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[HanCinema's Drama Review] "Just Between Lovers" Episode 6

2017/12/26 | Permalink

There's a common trope in a lot of romances where the male lead, in the name of defending the female lead's honor, will react violently or at least with implied violence to some form of verbal slight. "Just Between Lovers" is not satisfied with merely following genre conventions though. We get that scene here, and far from feeling at all chivalrous, the outburst is just emblematic of Kang-doo's rage issues. The moment is explicitly frightening, and it's surprising Moon-soo doesn't just ditch him right there.

The willingness of the production team to highlight flaws without romanticizing or demonizing them is one of the big strong points here. Kang-doo's overall mental health and how well it can be managed in the future is an obvious pratfall for the future of the relationship, but Moon-soo has consciously decided, for now anyway, that Kang-doo's more positive qualities outweigh that. While the sentiment is sweet it doesn't feel realistic- in the long-term sense. In the realist sense the relationship is extremely realistic.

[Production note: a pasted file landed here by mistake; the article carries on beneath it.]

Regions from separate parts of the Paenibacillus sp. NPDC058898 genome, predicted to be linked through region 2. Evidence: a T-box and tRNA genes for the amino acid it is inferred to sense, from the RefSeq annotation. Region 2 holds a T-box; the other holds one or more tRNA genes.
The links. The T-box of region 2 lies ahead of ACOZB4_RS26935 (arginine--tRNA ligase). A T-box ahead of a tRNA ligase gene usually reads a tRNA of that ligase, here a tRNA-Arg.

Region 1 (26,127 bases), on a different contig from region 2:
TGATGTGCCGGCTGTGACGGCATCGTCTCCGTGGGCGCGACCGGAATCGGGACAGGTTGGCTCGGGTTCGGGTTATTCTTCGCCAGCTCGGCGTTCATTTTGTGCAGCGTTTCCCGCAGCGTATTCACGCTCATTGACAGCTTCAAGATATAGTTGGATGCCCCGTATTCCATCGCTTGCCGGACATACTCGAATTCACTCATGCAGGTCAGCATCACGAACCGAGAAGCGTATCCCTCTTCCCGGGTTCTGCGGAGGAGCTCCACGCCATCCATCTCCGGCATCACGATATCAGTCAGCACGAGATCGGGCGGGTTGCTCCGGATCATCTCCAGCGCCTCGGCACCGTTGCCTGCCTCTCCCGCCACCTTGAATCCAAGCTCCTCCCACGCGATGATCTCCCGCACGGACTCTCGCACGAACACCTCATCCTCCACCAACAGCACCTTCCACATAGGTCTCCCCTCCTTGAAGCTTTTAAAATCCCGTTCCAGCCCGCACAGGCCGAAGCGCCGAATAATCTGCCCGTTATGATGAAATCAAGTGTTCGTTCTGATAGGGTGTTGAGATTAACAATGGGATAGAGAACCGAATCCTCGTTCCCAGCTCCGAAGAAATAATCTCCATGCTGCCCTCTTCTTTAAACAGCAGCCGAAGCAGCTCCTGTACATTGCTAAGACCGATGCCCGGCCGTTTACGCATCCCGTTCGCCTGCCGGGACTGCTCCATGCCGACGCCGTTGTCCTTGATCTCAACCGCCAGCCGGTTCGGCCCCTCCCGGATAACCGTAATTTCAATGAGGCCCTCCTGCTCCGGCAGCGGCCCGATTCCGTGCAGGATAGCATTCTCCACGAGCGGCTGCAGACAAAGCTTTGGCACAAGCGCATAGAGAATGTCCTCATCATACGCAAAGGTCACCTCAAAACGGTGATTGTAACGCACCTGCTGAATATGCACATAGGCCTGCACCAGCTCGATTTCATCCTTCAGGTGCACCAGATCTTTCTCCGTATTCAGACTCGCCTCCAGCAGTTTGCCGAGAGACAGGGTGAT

Also note how Kang-doo's violence is exclusively directed against men. He seems capable of tolerating nearly any level of abuse from a woman. Indeed, one important moment features Kang-doo calming down entirely for that reason. I see that as further being emblematic of Kang-doo's self-hatred and guilt. In Kang-doo's mind, his being a man was an integral part of past personal failures because a woman, somehow, would have reacted to that situation differently.

Moon-soo comes to mind, obviously, since she suffered in the same accident yet maintains a much sunnier disposition toward life. But this idea obviously can't be applied universally, because all of the other women in "Just Between Lovers" have much more diverse personalities, ranging from cynical to sleazy to catty to just plain broken down. Kang-doo observes all of this, yet never is able to accept the obvious conclusion. People are flawed in general, and there is no such thing as pure evil.

It's an excellent juxtaposition with Kang-doo's more objectively correct frustrations, like the violence inherent in capitalism and masculinity. The larger point being served is that with any trauma in life, a person has to learn to let go and live in the present rather than simply fight battles indefinitely with whoever happens to be physically nearby. That's really the best influence Moon-soo has on Kang-doo. Her very presence encourages him to be nice, and it's never as out of character as he thinks.

Review by William Schwartz

"Just Between Lovers" is directed by  Kim Jin-won-I, written by  Yoo Bo-ra, and features Lee Junho, Won Jin-ah, Lee Ki-woo, and Kang Han-na

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